The Waves Burn Bright

Iain Maloney

Freight, £9.99

Review by Alastair Mabbott

For all its terrible impact, the Piper Alpha disaster hasn’t yet been confronted in Scottish fiction, so it’s with trepidation that one opens The Waves Burn Bright. One hundred and sixty-seven men died that night in 1988, 61 survived. For the purposes of his novel, Maloney places an extra man on board the platform: his fictional creation Marcus Fraser, a geologist working out of Aberdeen for the oil industry.

We’ve already got to know him through the eyes of his daughter, Carrie, who inherited his fascination with earth sciences and who enjoyed their educational family holidays a lot more than Marcus’s wife, Hannah. On one holiday in Japan, the family was allowed to creep up the side of a volcano, where Carrie banged her head and experienced a vision that set her off on her own career path as a volcanologist. Aptly enough, the ground beneath her feet was anything but stable. Her bickering parents were already becoming distanced from each other and embarking on affairs. The explosion on Piper Alpha merely accelerated the family’s breakdown.

Marcus is one of the lucky few to be helicoptered back to safety, but afterwards he refuses all offers of counselling. Instead, always a man who liked a drink, he takes to the bottle like never before. Hannah is soon gone, into the arms of a new husband, and Carrie puts her ambitions on the back burner for the next few years, remaining in Aberdeen to look after him until, at his urging, she leaves the nest. Their conflicting memories of this period are the final nail in the coffin of their relationship as father and daughter.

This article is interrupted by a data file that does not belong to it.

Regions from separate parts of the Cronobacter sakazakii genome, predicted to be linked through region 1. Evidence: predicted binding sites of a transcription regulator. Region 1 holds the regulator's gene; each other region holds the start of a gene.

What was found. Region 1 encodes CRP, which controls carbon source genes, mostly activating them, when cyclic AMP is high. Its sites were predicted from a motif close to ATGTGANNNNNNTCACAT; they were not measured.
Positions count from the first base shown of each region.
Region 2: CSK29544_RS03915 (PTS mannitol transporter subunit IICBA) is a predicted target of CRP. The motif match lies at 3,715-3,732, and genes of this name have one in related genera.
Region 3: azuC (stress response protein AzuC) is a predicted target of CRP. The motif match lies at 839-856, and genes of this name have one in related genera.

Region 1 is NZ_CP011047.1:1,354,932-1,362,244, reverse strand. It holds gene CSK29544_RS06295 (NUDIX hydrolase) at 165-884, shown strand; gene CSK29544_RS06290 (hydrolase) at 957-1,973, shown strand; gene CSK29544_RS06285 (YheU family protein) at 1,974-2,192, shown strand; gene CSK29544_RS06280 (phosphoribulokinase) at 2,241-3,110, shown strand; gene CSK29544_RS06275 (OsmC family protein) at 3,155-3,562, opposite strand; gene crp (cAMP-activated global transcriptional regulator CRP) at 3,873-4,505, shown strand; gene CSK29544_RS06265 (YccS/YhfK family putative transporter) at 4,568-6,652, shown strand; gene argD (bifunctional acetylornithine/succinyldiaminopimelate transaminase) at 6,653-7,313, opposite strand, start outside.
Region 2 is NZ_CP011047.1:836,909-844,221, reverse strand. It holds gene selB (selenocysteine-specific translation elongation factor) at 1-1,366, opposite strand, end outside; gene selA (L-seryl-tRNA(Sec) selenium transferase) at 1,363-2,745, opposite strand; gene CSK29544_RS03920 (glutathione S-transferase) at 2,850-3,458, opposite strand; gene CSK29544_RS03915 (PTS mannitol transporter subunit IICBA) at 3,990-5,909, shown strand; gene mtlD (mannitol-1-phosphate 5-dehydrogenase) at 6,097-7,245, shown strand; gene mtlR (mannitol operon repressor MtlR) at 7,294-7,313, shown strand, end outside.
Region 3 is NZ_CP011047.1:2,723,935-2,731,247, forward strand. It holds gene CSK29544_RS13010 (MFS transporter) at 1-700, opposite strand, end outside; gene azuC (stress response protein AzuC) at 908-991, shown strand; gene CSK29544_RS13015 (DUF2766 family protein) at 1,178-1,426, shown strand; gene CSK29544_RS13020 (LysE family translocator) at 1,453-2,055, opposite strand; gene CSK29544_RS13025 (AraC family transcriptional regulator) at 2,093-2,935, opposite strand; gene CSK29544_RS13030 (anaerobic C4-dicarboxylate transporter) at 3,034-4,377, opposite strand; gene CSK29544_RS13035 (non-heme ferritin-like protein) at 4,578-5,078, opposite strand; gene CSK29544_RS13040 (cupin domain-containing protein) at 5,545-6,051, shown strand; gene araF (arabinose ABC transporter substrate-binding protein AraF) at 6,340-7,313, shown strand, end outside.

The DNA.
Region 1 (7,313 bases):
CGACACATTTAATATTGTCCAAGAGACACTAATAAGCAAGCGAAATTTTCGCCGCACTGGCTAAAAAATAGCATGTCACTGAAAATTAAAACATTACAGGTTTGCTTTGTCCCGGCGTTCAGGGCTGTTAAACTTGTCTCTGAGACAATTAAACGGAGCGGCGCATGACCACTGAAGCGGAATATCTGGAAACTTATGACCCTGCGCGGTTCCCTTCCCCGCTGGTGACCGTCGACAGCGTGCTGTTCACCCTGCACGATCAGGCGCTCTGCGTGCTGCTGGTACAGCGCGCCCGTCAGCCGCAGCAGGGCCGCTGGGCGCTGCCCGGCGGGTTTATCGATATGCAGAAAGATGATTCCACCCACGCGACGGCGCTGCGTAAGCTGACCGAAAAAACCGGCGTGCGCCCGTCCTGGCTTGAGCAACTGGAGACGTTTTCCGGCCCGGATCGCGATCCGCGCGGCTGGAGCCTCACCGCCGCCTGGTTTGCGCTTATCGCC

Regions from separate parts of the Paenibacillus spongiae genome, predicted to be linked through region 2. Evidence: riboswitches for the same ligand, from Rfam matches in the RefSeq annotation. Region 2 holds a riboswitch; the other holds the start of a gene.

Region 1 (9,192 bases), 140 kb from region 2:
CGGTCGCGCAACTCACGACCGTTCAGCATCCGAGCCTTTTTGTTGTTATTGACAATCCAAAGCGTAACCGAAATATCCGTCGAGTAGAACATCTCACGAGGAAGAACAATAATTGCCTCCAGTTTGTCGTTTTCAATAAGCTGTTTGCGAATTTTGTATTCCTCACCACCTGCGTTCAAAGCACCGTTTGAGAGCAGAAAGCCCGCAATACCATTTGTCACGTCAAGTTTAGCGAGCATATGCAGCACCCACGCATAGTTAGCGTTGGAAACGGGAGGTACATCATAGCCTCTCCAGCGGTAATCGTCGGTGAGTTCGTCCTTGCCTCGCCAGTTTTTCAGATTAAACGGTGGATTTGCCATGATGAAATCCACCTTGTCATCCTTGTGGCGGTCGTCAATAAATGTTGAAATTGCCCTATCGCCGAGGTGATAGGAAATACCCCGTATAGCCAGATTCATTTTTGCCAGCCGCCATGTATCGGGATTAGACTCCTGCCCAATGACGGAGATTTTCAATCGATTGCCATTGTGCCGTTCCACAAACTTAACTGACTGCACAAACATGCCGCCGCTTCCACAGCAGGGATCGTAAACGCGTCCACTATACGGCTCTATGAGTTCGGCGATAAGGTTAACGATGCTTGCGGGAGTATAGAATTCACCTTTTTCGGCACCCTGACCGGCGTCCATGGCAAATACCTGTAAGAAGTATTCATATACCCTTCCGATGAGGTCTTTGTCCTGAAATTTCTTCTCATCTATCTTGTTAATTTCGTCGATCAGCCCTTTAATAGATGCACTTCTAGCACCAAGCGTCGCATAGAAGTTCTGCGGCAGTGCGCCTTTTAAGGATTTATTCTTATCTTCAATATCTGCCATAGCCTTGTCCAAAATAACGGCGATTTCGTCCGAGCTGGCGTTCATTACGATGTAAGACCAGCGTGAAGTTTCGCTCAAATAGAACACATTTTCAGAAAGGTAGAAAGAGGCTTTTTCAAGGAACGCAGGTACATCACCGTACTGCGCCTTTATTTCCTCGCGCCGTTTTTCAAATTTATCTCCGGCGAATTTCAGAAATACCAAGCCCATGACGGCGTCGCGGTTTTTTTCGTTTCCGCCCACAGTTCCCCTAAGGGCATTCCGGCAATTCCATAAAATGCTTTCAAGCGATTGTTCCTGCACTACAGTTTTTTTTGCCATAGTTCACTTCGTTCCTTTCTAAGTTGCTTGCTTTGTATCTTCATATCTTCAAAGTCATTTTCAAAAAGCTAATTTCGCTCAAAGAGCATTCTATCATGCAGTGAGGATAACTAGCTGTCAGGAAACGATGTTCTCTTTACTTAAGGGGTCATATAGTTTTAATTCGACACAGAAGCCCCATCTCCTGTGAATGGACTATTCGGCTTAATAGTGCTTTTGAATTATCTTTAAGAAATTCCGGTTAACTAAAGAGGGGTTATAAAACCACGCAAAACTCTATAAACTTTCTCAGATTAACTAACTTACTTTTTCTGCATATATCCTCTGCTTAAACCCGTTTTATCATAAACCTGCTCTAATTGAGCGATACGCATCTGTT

In chapters that alternate between different phases of their lives, Carrie is shown advancing in her career, drawn to New Zealand and ultimately to the ring of fire, a string of volcanoes stretched across the Pacific. She ditches an unsuitable boyfriend, of whom her father approved, for a long-term female partner. Back in Aberdeen, Marcus is still self-medicating with alcohol, his only chance of moving forward being the love of his patient new girlfriend Isobel, but he and Carrie are oblivious to what’s going on each other’s lives. Until, that is, Carrie comes to the Granite City to deliver a lecture on geothermal energy, where their paths will doubtless cross. The question is whether they’ve grown enough to reconcile at long last.

It’s hard to depict a real-life and relatively recent disaster like Piper Alpha without the risk of upsetting or offending survivors and relatives of the victims, and Maloney does his best to be respectful, lingering on the horrendous events on the oil and gas platform for only as long as he has to. His main concern is the trauma of the survivors, and he’s crafted a powerful portrayal of how the consequences of such a disruptive event can reverberate through people’s lives for decades afterwards. His characters don’t always behave in the most exemplary way, but they’re consistent, making believable, relatable choices, given the sense of loss that permeates their lives.